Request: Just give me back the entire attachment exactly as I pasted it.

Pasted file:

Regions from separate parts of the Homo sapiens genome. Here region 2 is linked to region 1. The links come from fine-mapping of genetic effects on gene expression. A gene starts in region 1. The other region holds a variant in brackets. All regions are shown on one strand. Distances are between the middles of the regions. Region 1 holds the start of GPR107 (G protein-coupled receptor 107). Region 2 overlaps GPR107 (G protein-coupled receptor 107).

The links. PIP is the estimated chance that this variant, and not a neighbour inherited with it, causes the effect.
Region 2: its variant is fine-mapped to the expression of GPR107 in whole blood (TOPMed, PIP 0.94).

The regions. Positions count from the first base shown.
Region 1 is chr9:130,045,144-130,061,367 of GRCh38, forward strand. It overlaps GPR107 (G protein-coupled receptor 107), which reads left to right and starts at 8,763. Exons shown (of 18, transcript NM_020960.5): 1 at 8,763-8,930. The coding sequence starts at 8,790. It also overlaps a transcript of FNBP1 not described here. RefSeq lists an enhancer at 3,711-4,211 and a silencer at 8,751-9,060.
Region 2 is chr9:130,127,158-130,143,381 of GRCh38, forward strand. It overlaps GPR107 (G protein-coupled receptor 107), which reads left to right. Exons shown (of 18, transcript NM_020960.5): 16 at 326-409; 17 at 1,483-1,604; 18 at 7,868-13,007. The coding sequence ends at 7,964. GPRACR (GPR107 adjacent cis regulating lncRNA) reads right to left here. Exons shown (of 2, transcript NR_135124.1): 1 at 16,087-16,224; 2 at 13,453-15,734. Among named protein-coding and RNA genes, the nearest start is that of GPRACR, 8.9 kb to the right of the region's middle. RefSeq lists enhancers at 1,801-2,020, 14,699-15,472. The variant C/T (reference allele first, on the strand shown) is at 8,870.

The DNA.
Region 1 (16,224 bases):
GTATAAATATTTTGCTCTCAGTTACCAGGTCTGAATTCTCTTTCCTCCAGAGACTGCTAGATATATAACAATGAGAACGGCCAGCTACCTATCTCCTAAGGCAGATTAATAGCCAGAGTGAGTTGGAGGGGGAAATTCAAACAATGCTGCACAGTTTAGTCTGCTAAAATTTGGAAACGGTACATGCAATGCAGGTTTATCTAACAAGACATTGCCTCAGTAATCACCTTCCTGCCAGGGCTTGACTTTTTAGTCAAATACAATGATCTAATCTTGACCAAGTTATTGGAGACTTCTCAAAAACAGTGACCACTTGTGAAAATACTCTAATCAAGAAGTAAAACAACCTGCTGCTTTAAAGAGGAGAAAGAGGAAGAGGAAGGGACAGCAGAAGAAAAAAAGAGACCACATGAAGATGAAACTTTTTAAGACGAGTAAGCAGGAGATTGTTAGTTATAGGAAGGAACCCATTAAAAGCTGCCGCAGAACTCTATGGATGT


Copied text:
Regions from separate parts of the Homo sapiens genome. Here region 2 is linked to region 1. The links come from fine-mapping of genetic effects on gene expression. A gene starts in region 1. The other region holds a variant in brackets. All regions are shown on one strand. Distances are between the middles of the regions. Region 1 holds the start of GPR107 (G protein-coupled receptor 107). Region 2 overlaps GPR107 (G protein-coupled receptor 107).

The links. PIP is the estimated chance that this variant, and not a neighbour inherited with it, causes the effect.
Region 2: its variant is fine-mapped to the expression of GPR107 in whole blood (TOPMed, PIP 0.94).

The regions. Positions count from the first base shown.
Region 1 is chr9:130,045,144-130,061,367 of GRCh38, forward strand. It overlaps GPR107 (G protein-coupled receptor 107), which reads left to right and starts at 8,763. Exons shown (of 18, transcript NM_020960.5): 1 at 8,763-8,930. The coding sequence starts at 8,790. It also overlaps a transcript of FNBP1 not described here. RefSeq lists an enhancer at 3,711-4,211 and a silencer at 8,751-9,060.
Region 2 is chr9:130,127,158-130,143,381 of GRCh38, forward strand. It overlaps GPR107 (G protein-coupled receptor 107), which reads left to right. Exons shown (of 18, transcript NM_020960.5): 16 at 326-409; 17 at 1,483-1,604; 18 at 7,868-13,007. The coding sequence ends at 7,964. GPRACR (GPR107 adjacent cis regulating lncRNA) reads right to left here. Exons shown (of 2, transcript NR_135124.1): 1 at 16,087-16,224; 2 at 13,453-15,734. Among named protein-coding and RNA genes, the nearest start is that of GPRACR, 8.9 kb to the right of the region's middle. RefSeq lists enhancers at 1,801-2,020, 14,699-15,472. The variant C/T (reference allele first, on the strand shown) is at 8,870.

The DNA.
Region 1 (16,224 bases):
GTATAAATATTTTGCTCTCAGTTACCAGGTCTGAATTCTCTTTCCTCCAGAGACTGCTAGATATATAACAATGAGAACGGCCAGCTACCTATCTCCTAAGGCAGATTAATAGCCAGAGTGAGTTGGAGGGGGAAATTCAAACAATGCTGCACAGTTTAGTCTGCTAAAATTTGGAAACGGTACATGCAATGCAGGTTTATCTAACAAGACATTGCCTCAGTAATCACCTTCCTGCCAGGGCTTGACTTTTTAGTCAAATACAATGATCTAATCTTGACCAAGTTATTGGAGACTTCTCAAAAACAGTGACCACTTGTGAAAATACTCTAATCAAGAAGTAAAACAACCTGCTGCTTTAAAGAGGAGAAAGAGGAAGAGGAAGGGACAGCAGAAGAAAAAAAGAGACCACATGAAGATGAAACTTTTTAAGACGAGTAAGCAGGAGATTGTTAGTTATAGGAAGGAACCCATTAAAAGCTGCCGCAGAACTCTATGGATGT